Matisse

Matisse is a mesh generator software which use is easy to adapt with Telemac modules. First it needs a file which gives the depth of the ground both, under and below the sea. The cas we studied is directly link to our Industrial Hands-On and dealt with the St-Jean de Luz beach. This file might have been numerized automaticaly ( Sinusx format ".sx" ), but was manually obtained because of a failure. The format used was XYZ (".xyz") which is also recognised by Matisse :

Once digitalised, we obtain :

Then it was needed to define geometrical lines and borders. For that, we decided to use isobathymetric lines, defined hard points, and projected the line on the ground. This wasn't to forget to define the exterior lines, coast, liquid borders and islands as borders. :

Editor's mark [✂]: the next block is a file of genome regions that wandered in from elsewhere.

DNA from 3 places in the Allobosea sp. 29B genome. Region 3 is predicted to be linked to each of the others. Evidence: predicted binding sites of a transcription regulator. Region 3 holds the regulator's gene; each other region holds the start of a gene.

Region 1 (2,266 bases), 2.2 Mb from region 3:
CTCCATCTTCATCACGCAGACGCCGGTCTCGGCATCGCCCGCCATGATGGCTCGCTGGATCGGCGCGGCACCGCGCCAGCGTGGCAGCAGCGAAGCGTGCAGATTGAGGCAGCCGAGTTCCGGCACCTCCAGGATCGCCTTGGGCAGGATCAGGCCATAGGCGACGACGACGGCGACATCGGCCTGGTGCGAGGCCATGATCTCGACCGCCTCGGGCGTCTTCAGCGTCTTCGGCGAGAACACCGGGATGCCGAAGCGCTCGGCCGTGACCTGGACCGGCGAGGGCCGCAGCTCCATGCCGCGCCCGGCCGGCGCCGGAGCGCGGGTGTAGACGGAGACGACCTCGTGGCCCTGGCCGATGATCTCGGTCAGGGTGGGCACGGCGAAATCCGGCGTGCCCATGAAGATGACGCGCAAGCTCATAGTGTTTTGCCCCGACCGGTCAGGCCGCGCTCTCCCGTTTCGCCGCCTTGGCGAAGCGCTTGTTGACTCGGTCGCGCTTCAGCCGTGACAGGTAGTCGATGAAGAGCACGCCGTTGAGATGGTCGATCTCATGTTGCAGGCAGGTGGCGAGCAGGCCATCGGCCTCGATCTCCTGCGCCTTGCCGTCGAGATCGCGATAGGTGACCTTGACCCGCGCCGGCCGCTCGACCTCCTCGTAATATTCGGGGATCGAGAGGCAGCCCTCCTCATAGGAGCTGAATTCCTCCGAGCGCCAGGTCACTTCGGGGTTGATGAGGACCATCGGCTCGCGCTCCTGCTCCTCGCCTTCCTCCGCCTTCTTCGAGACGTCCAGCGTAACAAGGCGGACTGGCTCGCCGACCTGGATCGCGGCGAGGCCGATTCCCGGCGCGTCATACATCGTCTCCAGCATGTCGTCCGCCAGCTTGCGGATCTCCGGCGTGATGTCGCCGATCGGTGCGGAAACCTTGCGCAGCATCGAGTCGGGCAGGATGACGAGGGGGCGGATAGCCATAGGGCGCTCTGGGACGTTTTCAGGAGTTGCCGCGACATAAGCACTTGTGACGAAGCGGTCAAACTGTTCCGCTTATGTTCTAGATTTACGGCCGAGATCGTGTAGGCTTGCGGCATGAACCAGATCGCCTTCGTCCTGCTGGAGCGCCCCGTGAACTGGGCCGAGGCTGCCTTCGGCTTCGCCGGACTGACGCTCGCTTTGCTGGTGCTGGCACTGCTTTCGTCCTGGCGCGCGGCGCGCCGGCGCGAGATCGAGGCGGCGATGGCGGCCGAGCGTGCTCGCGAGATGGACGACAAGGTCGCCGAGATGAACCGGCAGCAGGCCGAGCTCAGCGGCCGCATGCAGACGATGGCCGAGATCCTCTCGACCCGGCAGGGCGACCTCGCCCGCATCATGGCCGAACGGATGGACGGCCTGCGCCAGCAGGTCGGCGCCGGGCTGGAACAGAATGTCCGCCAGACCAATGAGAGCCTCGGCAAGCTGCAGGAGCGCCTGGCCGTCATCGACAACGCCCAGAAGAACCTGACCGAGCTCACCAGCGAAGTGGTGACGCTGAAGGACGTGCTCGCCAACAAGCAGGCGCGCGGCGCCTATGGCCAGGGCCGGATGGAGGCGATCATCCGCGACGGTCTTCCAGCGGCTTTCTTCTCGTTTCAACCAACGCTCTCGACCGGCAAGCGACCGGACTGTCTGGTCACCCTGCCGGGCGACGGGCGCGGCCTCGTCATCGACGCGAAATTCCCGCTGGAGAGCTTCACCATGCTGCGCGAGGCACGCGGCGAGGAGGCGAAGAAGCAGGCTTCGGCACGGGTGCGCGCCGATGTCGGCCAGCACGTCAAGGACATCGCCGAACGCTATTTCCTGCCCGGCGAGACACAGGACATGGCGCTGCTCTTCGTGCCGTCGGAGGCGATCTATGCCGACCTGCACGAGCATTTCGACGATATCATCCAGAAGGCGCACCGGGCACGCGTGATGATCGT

To include reef bathymetric datas we chosed to change our technique modifying manually the XYZ file as if it was obtained by SINUSX. We could then, directly use lines without drawing isobathymetric ones :

To compute the mesh, we used a cell lenght linked to hydrodynamics theory. In fact, to well capture waves, you need almost ten cells for one wave length. The wave length is obtained with :

We used a cell length equals of the square root of the gravity multiply by the depth :

We can then compute the mesh viewed with RUBENS:

First mesh without the reef :

Detail of reef mesh :

This mesh will be used with Artemis software module in order to compute wave propagation.